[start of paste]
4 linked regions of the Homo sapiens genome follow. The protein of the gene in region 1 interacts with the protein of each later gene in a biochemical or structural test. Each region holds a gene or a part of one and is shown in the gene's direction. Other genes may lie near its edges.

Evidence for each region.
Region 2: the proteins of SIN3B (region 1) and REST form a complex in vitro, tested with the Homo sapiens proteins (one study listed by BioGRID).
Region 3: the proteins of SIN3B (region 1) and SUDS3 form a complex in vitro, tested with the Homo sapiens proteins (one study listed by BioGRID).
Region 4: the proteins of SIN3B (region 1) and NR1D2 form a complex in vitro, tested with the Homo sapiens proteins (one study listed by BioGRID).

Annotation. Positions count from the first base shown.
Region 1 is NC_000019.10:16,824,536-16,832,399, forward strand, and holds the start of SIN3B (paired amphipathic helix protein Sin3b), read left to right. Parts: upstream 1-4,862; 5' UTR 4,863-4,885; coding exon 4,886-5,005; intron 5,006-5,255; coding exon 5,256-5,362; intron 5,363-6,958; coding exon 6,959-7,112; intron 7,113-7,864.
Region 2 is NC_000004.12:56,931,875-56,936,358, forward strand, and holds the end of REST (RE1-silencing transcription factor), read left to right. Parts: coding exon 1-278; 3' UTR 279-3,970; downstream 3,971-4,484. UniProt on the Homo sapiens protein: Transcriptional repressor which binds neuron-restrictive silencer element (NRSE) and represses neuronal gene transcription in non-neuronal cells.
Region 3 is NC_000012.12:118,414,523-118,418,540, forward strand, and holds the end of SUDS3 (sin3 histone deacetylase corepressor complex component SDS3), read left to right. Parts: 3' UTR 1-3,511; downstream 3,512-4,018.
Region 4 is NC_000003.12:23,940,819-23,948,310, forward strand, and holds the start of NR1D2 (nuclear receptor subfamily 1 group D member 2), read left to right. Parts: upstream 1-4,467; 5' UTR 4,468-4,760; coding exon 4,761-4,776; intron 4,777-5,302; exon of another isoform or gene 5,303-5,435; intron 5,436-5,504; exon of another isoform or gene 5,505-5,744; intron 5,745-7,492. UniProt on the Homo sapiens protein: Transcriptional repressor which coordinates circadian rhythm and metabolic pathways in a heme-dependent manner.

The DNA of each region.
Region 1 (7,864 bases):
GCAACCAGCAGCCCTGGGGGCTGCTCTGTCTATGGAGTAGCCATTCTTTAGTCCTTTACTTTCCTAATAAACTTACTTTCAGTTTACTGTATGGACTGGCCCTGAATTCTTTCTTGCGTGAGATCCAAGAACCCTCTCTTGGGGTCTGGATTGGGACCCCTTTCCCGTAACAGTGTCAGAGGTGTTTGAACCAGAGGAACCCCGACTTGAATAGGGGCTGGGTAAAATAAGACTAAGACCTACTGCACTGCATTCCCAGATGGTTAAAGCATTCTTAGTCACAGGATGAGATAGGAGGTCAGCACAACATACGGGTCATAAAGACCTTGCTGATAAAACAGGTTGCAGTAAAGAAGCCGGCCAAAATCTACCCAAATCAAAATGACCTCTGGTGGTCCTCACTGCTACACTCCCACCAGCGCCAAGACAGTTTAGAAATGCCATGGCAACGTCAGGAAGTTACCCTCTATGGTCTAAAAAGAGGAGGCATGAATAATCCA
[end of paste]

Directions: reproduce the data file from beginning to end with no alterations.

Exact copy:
4 linked regions of the Homo sapiens genome follow. The protein of the gene in region 1 interacts with the protein of each later gene in a biochemical or structural test. Each region holds a gene or a part of one and is shown in the gene's direction. Other genes may lie near its edges.

Evidence for each region.
Region 2: the proteins of SIN3B (region 1) and REST form a complex in vitro, tested with the Homo sapiens proteins (one study listed by BioGRID).
Region 3: the proteins of SIN3B (region 1) and SUDS3 form a complex in vitro, tested with the Homo sapiens proteins (one study listed by BioGRID).
Region 4: the proteins of SIN3B (region 1) and NR1D2 form a complex in vitro, tested with the Homo sapiens proteins (one study listed by BioGRID).

Annotation. Positions count from the first base shown.
Region 1 is NC_000019.10:16,824,536-16,832,399, forward strand, and holds the start of SIN3B (paired amphipathic helix protein Sin3b), read left to right. Parts: upstream 1-4,862; 5' UTR 4,863-4,885; coding exon 4,886-5,005; intron 5,006-5,255; coding exon 5,256-5,362; intron 5,363-6,958; coding exon 6,959-7,112; intron 7,113-7,864.
Region 2 is NC_000004.12:56,931,875-56,936,358, forward strand, and holds the end of REST (RE1-silencing transcription factor), read left to right. Parts: coding exon 1-278; 3' UTR 279-3,970; downstream 3,971-4,484. UniProt on the Homo sapiens protein: Transcriptional repressor which binds neuron-restrictive silencer element (NRSE) and represses neuronal gene transcription in non-neuronal cells.
Region 3 is NC_000012.12:118,414,523-118,418,540, forward strand, and holds the end of SUDS3 (sin3 histone deacetylase corepressor complex component SDS3), read left to right. Parts: 3' UTR 1-3,511; downstream 3,512-4,018.
Region 4 is NC_000003.12:23,940,819-23,948,310, forward strand, and holds the start of NR1D2 (nuclear receptor subfamily 1 group D member 2), read left to right. Parts: upstream 1-4,467; 5' UTR 4,468-4,760; coding exon 4,761-4,776; intron 4,777-5,302; exon of another isoform or gene 5,303-5,435; intron 5,436-5,504; exon of another isoform or gene 5,505-5,744; intron 5,745-7,492. UniProt on the Homo sapiens protein: Transcriptional repressor which coordinates circadian rhythm and metabolic pathways in a heme-dependent manner.

The DNA of each region.
Region 1 (7,864 bases):
GCAACCAGCAGCCCTGGGGGCTGCTCTGTCTATGGAGTAGCCATTCTTTAGTCCTTTACTTTCCTAATAAACTTACTTTCAGTTTACTGTATGGACTGGCCCTGAATTCTTTCTTGCGTGAGATCCAAGAACCCTCTCTTGGGGTCTGGATTGGGACCCCTTTCCCGTAACAGTGTCAGAGGTGTTTGAACCAGAGGAACCCCGACTTGAATAGGGGCTGGGTAAAATAAGACTAAGACCTACTGCACTGCATTCCCAGATGGTTAAAGCATTCTTAGTCACAGGATGAGATAGGAGGTCAGCACAACATACGGGTCATAAAGACCTTGCTGATAAAACAGGTTGCAGTAAAGAAGCCGGCCAAAATCTACCCAAATCAAAATGACCTCTGGTGGTCCTCACTGCTACACTCCCACCAGCGCCAAGACAGTTTAGAAATGCCATGGCAACGTCAGGAAGTTACCCTCTATGGTCTAAAAAGAGGAGGCATGAATAATCCA